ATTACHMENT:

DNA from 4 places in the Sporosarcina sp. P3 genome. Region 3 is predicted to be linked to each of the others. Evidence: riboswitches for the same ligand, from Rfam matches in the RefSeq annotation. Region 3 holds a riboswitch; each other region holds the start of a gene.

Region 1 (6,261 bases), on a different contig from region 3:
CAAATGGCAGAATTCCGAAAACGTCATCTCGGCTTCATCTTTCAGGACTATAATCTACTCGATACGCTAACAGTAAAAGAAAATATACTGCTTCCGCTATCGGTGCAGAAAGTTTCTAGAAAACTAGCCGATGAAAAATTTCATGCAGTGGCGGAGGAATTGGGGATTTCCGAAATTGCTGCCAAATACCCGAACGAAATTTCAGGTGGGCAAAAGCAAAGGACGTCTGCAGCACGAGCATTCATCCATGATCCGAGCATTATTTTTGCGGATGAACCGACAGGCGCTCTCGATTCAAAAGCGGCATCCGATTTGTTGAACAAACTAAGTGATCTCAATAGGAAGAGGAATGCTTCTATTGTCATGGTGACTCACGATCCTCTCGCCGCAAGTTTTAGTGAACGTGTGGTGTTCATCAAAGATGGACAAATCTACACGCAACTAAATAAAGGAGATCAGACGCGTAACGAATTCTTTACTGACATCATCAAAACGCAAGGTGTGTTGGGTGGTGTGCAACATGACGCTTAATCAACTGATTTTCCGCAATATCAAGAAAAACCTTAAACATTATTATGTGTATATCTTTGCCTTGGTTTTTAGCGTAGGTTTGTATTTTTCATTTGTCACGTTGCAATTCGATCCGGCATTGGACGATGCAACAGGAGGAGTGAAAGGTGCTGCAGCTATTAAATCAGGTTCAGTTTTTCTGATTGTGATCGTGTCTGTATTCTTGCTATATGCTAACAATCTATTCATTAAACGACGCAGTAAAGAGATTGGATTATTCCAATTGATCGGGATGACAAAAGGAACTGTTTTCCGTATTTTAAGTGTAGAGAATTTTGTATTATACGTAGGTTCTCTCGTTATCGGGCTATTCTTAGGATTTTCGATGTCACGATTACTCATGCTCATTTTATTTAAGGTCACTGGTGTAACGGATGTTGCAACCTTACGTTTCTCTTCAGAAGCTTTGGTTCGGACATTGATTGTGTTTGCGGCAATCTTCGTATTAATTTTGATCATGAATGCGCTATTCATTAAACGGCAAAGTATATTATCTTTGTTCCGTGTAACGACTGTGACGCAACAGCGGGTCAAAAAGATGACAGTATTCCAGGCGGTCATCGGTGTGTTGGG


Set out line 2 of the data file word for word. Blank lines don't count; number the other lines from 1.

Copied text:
Region 1 (6,261 bases), on a different contig from region 3: